Whenever someone called him a ‘genius’, Srinivasa Ramanujan used to show them his elbow. They were full of marks and small bruises. The mathematician grew up in poverty, having little money to buy even paper, and thus had to resort to using his elbow to wipe out the formulas he had penned on his slate.
Rajith Nair, heritage lover and founder of The Traveling Gecko, is narrating this story on a bright Sunday morning as part of a Madras Day special tour outside the Marina Light House, not far from Triplicane, where the mathematician lived.
But the story of the mathematician didn’t begin in Madras — it began in Kumbakonam, where he grew up. “He was always brilliant in studies — by fifth grade, he was the brightest student in the district, excelling in mathematics, English and History,” narrates Rajith. “At Kumbakonam Town High School, where he studied, the young boy tutored senior students and questioned even teachers in complicated mathematics theories.”
That students from other nearby towns came and stayed at his humble home, giving the family some rent, helped them not only financially but also gave Ramanujan more insight into the world of mathematics. One of these boarders once gave him a book on Trigonometry, which he mastered in no time. He was soon hooked on to another book, An Elementary Synopsis of Pure and Applied Mathematics, which had 5,000 theorems. “There was a catch though,” says Rajith, “The theorems didn’t have any proof, and it was up to the students to crack that. Ramanujan took to this like fish to water, spending many hours on it.” People believe that it was this book that triggered his genius.
Kumbakonam might have been his starting point in pursuing a life that revolved around numbers, but it was the big city of Madras that propelled him to greater fame. “The people in Pachaiyappas College, the Madras University and the Port Trust, and the philanthropists of Madras played an important role in opening new windows of opportunities for him,” says Rajith, mentioning names like V Ramaswamy Iyer, Ramachandra Rao, Seshu Iyer, Narayana Iyer and Sir Francis Spring as the people, who helped him a great deal and in ensuring that he went to England to expand his repertoire.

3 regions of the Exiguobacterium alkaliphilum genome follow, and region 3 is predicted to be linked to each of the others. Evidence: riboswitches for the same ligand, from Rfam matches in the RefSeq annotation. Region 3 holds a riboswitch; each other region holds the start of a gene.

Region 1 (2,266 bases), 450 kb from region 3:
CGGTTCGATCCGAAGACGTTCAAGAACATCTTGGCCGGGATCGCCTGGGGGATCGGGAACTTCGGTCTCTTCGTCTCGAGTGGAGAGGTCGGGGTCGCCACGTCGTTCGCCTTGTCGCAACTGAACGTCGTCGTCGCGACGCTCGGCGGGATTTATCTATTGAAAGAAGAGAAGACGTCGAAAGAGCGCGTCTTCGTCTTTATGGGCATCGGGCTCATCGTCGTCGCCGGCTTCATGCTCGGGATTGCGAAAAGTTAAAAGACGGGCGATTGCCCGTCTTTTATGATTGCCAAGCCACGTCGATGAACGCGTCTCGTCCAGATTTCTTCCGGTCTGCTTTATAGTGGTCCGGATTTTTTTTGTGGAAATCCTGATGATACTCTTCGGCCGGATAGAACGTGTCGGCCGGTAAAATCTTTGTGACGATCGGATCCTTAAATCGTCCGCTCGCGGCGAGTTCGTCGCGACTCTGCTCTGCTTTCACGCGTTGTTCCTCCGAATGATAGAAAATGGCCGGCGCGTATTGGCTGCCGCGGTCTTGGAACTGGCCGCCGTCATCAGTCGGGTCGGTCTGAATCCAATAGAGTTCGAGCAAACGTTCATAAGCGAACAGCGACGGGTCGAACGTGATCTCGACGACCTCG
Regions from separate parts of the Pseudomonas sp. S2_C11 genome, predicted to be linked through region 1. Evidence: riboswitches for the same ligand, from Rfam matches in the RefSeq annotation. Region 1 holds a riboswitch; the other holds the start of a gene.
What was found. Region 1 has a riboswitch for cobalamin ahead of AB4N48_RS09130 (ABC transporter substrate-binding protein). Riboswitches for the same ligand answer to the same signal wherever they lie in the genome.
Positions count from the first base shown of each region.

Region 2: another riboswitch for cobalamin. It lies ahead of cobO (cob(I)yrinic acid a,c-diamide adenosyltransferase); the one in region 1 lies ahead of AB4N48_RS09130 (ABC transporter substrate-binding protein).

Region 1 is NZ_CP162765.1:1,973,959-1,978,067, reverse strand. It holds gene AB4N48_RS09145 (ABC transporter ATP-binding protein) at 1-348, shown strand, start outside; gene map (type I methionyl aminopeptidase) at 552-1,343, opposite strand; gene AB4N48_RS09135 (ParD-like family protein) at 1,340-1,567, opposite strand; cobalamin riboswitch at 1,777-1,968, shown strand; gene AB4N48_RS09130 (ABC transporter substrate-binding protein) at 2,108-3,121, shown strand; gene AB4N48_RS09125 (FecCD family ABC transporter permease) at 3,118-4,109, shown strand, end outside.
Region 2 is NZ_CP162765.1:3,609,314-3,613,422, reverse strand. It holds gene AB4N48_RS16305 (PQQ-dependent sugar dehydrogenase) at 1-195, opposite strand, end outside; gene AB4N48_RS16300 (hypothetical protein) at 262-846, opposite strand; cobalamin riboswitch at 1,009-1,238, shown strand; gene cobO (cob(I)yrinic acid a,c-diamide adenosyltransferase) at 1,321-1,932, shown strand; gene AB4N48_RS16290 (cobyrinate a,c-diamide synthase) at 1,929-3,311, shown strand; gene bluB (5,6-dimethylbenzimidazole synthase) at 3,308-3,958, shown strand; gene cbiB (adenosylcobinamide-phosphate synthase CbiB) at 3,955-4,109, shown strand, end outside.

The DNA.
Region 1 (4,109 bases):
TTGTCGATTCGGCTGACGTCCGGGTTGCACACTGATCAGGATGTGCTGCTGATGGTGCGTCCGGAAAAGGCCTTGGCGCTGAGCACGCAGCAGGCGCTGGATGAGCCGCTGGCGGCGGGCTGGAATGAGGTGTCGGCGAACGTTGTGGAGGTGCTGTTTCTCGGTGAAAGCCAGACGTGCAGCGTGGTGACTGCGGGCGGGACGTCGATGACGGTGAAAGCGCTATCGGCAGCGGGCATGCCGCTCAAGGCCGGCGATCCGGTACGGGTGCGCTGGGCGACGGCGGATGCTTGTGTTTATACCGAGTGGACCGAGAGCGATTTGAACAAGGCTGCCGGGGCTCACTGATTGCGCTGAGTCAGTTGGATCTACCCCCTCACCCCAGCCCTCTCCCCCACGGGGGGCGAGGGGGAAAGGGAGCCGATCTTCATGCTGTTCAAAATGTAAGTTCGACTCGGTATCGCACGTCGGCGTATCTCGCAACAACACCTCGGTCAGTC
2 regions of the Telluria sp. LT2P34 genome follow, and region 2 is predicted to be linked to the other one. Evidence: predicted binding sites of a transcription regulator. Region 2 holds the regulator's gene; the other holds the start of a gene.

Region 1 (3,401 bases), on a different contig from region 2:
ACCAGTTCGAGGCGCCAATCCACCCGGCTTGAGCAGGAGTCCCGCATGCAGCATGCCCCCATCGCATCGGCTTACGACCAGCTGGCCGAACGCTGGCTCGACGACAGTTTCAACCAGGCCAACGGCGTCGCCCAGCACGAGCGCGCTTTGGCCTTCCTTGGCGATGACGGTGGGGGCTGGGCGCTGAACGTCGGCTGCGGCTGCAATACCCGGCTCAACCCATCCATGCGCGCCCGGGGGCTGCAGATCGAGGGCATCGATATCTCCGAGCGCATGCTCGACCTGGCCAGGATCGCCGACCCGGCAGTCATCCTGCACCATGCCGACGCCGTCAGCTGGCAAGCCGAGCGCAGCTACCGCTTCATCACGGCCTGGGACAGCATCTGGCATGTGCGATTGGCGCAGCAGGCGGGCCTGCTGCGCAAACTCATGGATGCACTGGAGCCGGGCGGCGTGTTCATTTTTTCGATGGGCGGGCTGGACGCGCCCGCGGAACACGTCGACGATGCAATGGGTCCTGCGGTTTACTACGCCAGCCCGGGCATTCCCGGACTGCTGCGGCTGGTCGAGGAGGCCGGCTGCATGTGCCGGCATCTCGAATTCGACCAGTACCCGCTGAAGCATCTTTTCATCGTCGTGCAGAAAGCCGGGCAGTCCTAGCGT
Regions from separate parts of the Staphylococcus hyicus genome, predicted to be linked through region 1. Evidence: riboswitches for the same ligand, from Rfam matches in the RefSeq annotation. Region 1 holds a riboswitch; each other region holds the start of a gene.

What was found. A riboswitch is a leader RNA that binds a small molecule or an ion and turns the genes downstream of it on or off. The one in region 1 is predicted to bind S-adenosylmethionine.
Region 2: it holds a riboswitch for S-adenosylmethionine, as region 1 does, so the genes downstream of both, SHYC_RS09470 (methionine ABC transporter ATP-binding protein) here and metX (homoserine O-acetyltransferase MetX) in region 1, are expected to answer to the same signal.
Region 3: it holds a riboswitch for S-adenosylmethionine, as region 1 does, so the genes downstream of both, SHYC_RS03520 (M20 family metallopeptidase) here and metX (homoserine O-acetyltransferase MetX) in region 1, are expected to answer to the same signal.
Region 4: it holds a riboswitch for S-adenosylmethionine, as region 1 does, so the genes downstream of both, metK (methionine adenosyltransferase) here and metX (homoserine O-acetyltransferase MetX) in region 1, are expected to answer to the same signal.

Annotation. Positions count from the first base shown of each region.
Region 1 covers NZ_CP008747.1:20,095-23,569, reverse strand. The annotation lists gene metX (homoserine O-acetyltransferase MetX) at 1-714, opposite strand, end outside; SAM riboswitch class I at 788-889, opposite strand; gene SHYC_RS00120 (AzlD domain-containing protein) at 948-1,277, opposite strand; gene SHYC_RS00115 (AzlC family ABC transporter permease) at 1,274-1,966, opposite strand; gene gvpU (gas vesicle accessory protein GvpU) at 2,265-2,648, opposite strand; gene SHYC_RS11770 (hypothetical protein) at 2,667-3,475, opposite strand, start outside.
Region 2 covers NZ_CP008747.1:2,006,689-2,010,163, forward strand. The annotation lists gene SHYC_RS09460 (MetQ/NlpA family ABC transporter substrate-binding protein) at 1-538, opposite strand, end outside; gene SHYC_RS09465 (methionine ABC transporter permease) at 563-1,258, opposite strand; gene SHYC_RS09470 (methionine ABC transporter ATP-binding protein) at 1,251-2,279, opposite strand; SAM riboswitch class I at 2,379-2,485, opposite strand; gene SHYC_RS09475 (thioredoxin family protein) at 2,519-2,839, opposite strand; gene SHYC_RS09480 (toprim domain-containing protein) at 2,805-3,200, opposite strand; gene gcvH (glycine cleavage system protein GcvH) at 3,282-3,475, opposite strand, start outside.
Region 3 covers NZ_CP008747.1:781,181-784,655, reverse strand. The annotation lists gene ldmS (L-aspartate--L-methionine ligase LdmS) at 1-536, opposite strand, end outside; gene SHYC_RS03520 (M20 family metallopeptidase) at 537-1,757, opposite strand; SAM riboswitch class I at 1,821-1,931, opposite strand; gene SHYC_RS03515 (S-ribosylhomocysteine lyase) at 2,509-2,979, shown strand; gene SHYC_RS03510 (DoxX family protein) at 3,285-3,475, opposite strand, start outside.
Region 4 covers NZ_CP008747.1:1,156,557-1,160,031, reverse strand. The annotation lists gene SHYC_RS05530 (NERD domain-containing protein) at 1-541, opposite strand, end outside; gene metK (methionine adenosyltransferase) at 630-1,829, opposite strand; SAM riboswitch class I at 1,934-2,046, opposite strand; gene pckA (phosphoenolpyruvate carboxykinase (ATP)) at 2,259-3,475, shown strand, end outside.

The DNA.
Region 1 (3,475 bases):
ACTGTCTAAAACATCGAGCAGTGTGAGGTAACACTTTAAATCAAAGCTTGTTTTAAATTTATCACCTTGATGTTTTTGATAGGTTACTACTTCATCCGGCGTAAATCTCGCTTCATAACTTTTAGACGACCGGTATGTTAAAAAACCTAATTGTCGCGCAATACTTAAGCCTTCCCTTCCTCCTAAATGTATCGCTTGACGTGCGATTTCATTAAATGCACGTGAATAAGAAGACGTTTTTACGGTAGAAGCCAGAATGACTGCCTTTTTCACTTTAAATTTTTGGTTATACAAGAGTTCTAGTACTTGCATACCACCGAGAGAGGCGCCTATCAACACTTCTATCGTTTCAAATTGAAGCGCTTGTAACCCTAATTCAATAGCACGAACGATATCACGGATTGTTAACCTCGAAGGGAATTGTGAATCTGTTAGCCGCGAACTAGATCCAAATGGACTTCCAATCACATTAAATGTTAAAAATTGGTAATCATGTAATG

The personal side
Ramanujan was an extremely sensitive person — he once ran away from home to Visakhapatnam, only to return after a few months. Many years later, when he was in Cambridge, he did something similar. “He (Ramanujan) once invited a friend Gyanesh Chandra Chatterjee, his fiancée and a friend home for dinner,” narrates Rajith. “After having a couple of portions of the rasam soup, the fiancée and the friend were full and declined the next serving.”
In some time, the guests realised that Ramanujan was nowhere to be seen. He’d gone missing for four days after that incident; they later received a telegram: ‘Send me 5 pounds. I need money to come from Oxford to Cambridge.’ “He later told his friend that he was hurt that the guests declined the food he had made.”
Some of these stories would come alive even today if you were to visit the Ramanujan Museum at Royapuram, which houses not only a wonderful collection of letters and books but also some interesting photographs. “The first time I visited the museum, I was struck by the stories behind the many Madras personalities who’ve played a key role in Ramanujan’s life,” signs off Rajith.
Want to know more of the Math genius who made our city proud? Visit the Srinivasa Ramanujan Museum at 15/9, Somu Chetty, 4th Lane, Royapuram. For details, call 25960877.
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